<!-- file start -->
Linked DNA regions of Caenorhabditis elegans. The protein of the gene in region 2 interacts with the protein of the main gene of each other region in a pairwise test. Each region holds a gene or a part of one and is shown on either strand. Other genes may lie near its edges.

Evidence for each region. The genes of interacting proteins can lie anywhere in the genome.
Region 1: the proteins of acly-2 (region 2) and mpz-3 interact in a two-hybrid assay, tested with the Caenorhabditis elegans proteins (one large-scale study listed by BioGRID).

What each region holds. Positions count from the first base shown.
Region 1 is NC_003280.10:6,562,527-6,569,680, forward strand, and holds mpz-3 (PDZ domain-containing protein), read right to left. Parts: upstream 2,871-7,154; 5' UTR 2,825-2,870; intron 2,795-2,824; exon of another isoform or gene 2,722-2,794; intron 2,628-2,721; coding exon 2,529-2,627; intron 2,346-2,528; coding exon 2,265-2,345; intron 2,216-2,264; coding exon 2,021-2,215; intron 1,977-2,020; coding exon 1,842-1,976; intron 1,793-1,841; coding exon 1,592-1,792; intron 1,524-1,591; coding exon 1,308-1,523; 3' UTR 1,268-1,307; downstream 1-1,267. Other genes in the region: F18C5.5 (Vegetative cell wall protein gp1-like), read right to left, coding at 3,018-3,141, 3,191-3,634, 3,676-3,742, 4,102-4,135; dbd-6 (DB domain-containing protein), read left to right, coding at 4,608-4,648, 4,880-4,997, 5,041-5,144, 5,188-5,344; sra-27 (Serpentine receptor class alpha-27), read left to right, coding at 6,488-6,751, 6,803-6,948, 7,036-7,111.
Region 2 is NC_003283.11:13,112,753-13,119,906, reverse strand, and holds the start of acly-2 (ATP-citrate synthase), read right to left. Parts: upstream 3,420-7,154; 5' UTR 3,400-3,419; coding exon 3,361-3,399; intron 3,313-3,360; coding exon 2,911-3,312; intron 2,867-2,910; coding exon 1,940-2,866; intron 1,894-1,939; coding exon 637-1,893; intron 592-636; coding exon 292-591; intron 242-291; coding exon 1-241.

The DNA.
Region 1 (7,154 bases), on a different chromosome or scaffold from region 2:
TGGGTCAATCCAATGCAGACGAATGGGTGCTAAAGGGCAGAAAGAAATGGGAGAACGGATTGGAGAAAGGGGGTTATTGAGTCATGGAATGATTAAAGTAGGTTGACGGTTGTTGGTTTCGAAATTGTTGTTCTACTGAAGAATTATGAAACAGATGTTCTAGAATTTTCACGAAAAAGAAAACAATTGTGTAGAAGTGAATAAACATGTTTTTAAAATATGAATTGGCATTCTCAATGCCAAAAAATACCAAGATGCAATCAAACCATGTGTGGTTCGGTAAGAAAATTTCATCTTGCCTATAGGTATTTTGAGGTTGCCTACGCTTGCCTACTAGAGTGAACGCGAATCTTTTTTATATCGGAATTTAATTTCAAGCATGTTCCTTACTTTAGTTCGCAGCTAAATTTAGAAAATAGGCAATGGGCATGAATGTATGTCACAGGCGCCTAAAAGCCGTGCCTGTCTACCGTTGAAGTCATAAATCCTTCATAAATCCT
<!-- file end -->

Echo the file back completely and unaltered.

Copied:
Linked DNA regions of Caenorhabditis elegans. The protein of the gene in region 2 interacts with the protein of the main gene of each other region in a pairwise test. Each region holds a gene or a part of one and is shown on either strand. Other genes may lie near its edges.

Evidence for each region. The genes of interacting proteins can lie anywhere in the genome.
Region 1: the proteins of acly-2 (region 2) and mpz-3 interact in a two-hybrid assay, tested with the Caenorhabditis elegans proteins (one large-scale study listed by BioGRID).

What each region holds. Positions count from the first base shown.
Region 1 is NC_003280.10:6,562,527-6,569,680, forward strand, and holds mpz-3 (PDZ domain-containing protein), read right to left. Parts: upstream 2,871-7,154; 5' UTR 2,825-2,870; intron 2,795-2,824; exon of another isoform or gene 2,722-2,794; intron 2,628-2,721; coding exon 2,529-2,627; intron 2,346-2,528; coding exon 2,265-2,345; intron 2,216-2,264; coding exon 2,021-2,215; intron 1,977-2,020; coding exon 1,842-1,976; intron 1,793-1,841; coding exon 1,592-1,792; intron 1,524-1,591; coding exon 1,308-1,523; 3' UTR 1,268-1,307; downstream 1-1,267. Other genes in the region: F18C5.5 (Vegetative cell wall protein gp1-like), read right to left, coding at 3,018-3,141, 3,191-3,634, 3,676-3,742, 4,102-4,135; dbd-6 (DB domain-containing protein), read left to right, coding at 4,608-4,648, 4,880-4,997, 5,041-5,144, 5,188-5,344; sra-27 (Serpentine receptor class alpha-27), read left to right, coding at 6,488-6,751, 6,803-6,948, 7,036-7,111.
Region 2 is NC_003283.11:13,112,753-13,119,906, reverse strand, and holds the start of acly-2 (ATP-citrate synthase), read right to left. Parts: upstream 3,420-7,154; 5' UTR 3,400-3,419; coding exon 3,361-3,399; intron 3,313-3,360; coding exon 2,911-3,312; intron 2,867-2,910; coding exon 1,940-2,866; intron 1,894-1,939; coding exon 637-1,893; intron 592-636; coding exon 292-591; intron 242-291; coding exon 1-241.

The DNA.
Region 1 (7,154 bases), on a different chromosome or scaffold from region 2:
TGGGTCAATCCAATGCAGACGAATGGGTGCTAAAGGGCAGAAAGAAATGGGAGAACGGATTGGAGAAAGGGGGTTATTGAGTCATGGAATGATTAAAGTAGGTTGACGGTTGTTGGTTTCGAAATTGTTGTTCTACTGAAGAATTATGAAACAGATGTTCTAGAATTTTCACGAAAAAGAAAACAATTGTGTAGAAGTGAATAAACATGTTTTTAAAATATGAATTGGCATTCTCAATGCCAAAAAATACCAAGATGCAATCAAACCATGTGTGGTTCGGTAAGAAAATTTCATCTTGCCTATAGGTATTTTGAGGTTGCCTACGCTTGCCTACTAGAGTGAACGCGAATCTTTTTTATATCGGAATTTAATTTCAAGCATGTTCCTTACTTTAGTTCGCAGCTAAATTTAGAAAATAGGCAATGGGCATGAATGTATGTCACAGGCGCCTAAAAGCCGTGCCTGTCTACCGTTGAAGTCATAAATCCTTCATAAATCCT